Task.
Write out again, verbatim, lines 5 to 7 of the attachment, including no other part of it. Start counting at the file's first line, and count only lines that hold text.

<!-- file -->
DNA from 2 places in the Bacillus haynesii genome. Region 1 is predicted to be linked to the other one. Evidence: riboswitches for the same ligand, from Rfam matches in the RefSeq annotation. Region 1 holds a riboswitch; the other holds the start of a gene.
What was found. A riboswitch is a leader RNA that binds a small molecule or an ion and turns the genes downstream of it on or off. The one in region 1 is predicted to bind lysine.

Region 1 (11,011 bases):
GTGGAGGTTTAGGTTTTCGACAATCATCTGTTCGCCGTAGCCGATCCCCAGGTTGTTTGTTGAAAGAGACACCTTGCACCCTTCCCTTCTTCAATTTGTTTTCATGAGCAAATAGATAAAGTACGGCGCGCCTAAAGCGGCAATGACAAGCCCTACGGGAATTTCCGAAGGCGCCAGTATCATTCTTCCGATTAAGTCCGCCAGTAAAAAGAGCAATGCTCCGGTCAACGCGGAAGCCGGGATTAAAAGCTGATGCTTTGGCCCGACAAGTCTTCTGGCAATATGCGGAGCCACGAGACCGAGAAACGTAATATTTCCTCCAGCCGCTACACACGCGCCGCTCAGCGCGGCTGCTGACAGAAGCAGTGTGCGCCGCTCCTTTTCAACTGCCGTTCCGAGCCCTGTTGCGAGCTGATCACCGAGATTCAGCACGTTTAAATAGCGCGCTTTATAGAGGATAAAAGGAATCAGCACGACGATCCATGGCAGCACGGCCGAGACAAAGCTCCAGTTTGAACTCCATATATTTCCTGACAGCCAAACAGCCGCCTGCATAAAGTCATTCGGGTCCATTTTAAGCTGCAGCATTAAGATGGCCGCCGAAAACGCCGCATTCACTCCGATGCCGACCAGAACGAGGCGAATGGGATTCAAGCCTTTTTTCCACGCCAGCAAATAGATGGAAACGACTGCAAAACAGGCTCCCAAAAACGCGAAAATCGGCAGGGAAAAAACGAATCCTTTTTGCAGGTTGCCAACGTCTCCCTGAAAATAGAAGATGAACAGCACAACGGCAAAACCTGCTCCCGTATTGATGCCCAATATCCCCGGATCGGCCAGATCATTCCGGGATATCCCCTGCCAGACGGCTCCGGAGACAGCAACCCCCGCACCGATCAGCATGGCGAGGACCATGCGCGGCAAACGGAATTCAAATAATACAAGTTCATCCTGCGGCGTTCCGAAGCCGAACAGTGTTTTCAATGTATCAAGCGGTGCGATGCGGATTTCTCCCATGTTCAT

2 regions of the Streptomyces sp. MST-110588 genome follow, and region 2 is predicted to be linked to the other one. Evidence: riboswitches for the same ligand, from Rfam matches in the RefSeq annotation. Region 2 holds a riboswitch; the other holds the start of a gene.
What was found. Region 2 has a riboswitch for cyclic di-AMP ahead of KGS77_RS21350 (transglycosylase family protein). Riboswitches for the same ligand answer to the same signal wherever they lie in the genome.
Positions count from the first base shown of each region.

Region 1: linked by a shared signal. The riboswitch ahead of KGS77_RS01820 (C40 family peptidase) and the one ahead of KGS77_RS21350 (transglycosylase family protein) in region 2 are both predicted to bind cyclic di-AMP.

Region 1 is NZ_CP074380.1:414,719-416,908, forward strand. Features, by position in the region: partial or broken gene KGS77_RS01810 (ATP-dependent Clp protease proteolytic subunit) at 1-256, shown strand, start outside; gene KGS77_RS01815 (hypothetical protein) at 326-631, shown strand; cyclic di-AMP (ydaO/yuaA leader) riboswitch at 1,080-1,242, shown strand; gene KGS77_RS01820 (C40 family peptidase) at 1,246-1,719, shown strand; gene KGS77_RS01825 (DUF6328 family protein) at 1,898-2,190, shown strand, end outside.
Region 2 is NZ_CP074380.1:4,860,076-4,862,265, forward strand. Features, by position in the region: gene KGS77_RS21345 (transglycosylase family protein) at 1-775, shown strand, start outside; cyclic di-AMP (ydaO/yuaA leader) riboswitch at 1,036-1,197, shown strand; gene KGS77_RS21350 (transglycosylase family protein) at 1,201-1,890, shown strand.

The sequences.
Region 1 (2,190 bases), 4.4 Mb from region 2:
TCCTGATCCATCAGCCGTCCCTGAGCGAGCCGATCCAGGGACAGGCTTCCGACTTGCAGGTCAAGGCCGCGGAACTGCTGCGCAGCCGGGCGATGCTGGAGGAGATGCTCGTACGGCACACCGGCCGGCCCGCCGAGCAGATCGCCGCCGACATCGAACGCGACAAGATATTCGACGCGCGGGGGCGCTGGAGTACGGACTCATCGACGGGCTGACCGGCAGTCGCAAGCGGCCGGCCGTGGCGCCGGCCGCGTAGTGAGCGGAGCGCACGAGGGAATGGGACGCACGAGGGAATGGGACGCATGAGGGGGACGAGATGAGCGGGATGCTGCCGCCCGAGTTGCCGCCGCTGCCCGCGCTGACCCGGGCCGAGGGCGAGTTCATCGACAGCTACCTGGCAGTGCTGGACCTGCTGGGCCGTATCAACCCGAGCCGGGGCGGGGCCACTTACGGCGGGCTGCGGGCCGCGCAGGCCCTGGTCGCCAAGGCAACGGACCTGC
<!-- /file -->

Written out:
2 regions of the Streptomyces sp. MST-110588 genome follow, and region 2 is predicted to be linked to the other one. Evidence: riboswitches for the same ligand, from Rfam matches in the RefSeq annotation. Region 2 holds a riboswitch; the other holds the start of a gene.
What was found. Region 2 has a riboswitch for cyclic di-AMP ahead of KGS77_RS21350 (transglycosylase family protein). Riboswitches for the same ligand answer to the same signal wherever they lie in the genome.
Positions count from the first base shown of each region.